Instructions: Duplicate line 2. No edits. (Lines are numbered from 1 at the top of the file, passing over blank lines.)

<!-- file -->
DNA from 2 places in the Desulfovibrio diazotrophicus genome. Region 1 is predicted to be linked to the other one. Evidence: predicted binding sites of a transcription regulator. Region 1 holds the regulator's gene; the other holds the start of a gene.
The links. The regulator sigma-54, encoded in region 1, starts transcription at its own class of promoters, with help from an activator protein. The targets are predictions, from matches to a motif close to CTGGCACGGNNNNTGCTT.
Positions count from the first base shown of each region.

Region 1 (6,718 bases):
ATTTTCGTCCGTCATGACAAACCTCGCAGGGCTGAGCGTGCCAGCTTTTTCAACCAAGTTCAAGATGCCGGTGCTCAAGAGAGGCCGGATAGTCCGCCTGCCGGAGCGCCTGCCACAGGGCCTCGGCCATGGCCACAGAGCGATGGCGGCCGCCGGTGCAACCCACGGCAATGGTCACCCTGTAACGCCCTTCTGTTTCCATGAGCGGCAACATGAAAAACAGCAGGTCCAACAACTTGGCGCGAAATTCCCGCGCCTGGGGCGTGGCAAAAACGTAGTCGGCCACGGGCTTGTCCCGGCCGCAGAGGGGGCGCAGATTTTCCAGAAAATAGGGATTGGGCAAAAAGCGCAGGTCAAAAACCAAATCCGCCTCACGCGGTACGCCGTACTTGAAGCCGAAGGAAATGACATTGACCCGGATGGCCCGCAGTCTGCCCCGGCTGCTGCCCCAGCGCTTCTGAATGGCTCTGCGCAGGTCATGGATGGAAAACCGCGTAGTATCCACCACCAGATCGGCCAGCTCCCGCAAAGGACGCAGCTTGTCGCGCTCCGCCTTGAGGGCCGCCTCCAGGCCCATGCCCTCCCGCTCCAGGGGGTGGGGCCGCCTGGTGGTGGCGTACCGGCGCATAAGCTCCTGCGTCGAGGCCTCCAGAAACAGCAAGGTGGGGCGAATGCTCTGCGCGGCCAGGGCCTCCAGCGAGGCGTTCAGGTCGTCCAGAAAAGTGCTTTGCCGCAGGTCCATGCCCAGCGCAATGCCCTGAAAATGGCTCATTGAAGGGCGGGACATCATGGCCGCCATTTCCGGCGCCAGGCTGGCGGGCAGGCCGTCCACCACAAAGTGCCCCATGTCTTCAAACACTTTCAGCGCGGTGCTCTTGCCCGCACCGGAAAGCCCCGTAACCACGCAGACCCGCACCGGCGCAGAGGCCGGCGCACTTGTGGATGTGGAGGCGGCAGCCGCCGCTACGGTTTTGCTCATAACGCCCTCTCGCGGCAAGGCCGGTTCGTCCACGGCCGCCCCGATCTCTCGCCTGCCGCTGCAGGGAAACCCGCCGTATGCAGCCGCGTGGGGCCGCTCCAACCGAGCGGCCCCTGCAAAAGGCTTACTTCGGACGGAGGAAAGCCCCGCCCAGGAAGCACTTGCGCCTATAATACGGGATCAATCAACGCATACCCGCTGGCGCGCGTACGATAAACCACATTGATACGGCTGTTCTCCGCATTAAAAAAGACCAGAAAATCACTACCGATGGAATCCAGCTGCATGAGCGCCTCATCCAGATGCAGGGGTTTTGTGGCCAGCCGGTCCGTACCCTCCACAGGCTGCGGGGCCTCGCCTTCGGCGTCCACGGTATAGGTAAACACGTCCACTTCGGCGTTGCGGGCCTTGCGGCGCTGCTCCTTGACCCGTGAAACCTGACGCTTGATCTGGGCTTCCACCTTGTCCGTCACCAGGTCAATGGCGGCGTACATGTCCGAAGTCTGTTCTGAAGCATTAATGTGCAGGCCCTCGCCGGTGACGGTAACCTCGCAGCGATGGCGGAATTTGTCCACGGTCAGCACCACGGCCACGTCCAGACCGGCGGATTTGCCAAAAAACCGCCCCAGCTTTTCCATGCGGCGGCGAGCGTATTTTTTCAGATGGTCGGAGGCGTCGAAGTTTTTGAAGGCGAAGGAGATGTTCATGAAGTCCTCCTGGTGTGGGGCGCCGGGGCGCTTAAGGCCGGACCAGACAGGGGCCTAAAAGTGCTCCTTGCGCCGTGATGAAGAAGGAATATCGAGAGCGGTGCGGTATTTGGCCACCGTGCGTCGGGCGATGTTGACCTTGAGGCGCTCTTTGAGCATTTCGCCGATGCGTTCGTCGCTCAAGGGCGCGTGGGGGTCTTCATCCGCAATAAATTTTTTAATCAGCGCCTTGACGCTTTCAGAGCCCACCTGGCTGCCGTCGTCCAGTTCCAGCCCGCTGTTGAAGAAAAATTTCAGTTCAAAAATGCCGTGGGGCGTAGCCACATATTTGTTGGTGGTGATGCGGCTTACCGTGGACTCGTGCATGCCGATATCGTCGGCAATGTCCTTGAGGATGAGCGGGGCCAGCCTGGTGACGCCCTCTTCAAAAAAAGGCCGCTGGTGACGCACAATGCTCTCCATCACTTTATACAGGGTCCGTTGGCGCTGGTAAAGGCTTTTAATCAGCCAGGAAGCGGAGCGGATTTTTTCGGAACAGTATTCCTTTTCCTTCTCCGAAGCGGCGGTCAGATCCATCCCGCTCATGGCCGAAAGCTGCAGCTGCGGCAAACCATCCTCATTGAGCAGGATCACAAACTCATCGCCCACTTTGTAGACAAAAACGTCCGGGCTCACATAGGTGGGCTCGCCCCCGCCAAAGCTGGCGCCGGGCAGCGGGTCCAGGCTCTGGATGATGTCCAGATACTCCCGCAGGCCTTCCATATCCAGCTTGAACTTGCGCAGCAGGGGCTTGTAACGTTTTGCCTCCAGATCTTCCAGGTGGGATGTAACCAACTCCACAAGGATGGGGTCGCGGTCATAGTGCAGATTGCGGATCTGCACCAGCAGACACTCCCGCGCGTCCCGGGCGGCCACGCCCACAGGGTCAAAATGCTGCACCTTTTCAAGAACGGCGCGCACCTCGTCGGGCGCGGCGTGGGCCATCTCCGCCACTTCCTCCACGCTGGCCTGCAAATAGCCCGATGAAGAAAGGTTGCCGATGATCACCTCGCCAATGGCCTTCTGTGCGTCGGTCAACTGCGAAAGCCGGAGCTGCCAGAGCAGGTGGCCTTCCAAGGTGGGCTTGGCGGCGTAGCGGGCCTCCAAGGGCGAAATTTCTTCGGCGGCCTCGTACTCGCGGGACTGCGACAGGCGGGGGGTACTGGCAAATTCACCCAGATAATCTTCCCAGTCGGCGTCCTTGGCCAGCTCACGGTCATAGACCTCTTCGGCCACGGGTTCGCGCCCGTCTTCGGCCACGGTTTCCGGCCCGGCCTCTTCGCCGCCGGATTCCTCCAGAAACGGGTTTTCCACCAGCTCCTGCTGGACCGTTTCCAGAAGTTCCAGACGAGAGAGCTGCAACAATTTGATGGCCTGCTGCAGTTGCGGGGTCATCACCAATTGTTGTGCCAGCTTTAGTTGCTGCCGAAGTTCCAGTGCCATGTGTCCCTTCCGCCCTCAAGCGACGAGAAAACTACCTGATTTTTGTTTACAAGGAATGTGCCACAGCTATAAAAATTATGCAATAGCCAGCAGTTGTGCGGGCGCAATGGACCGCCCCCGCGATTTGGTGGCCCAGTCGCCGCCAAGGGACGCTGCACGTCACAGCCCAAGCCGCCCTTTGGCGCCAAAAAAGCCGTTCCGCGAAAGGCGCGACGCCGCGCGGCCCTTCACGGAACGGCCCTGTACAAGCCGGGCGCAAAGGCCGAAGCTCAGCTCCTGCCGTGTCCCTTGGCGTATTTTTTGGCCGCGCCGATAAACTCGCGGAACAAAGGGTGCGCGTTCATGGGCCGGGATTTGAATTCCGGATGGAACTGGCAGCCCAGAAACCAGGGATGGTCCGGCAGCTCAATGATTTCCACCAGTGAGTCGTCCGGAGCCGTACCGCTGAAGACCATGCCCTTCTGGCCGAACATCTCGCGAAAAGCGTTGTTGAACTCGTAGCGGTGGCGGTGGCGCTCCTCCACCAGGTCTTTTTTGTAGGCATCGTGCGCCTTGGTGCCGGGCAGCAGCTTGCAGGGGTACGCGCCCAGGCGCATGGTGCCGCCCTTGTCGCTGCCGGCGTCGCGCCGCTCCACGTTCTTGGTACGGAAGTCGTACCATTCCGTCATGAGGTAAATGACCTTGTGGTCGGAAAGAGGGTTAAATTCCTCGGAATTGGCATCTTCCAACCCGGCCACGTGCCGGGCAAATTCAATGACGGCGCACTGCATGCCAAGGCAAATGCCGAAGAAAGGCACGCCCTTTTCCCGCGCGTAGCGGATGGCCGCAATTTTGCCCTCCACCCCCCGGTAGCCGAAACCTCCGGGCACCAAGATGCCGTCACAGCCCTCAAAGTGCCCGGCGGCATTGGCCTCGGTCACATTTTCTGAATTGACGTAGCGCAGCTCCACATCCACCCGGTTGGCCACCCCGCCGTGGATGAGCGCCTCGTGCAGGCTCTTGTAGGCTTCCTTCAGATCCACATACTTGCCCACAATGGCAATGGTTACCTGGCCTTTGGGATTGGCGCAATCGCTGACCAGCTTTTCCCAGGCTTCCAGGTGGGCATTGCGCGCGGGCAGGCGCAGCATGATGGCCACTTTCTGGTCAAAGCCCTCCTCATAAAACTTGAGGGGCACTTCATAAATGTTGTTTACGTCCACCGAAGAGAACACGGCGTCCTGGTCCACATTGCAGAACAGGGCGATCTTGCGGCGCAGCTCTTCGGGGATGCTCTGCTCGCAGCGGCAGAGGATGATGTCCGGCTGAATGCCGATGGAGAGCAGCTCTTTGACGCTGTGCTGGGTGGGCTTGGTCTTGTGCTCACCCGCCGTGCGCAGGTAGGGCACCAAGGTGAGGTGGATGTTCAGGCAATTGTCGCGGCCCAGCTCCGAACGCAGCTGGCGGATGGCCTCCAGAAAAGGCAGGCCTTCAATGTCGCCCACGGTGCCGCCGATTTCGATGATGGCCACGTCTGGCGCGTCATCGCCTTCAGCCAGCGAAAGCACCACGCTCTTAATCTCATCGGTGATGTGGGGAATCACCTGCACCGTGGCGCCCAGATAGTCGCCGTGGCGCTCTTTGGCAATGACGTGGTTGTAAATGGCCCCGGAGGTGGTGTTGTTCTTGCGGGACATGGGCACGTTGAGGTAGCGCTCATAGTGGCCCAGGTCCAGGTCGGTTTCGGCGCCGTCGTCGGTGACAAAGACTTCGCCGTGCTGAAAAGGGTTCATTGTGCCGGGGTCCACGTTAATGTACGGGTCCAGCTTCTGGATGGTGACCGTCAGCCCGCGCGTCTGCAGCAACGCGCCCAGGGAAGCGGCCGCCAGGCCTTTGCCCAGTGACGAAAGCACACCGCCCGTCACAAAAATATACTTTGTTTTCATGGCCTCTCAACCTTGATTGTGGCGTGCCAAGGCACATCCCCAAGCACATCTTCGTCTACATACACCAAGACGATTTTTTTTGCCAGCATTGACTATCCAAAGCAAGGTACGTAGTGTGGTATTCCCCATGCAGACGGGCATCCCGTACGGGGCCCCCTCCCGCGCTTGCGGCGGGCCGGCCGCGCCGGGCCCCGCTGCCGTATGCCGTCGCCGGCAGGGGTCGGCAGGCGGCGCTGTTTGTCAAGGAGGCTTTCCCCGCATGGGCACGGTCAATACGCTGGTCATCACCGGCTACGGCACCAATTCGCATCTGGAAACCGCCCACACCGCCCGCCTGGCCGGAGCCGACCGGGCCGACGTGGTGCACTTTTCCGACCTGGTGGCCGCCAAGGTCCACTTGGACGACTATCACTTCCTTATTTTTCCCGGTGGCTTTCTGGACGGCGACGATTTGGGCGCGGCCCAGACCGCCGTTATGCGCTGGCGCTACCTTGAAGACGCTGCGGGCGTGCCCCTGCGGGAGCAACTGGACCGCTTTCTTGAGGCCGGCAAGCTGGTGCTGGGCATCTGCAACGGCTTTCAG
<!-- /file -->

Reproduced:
The links. The regulator sigma-54, encoded in region 1, starts transcription at its own class of promoters, with help from an activator protein. The targets are predictions, from matches to a motif close to CTGGCACGGNNNNTGCTT.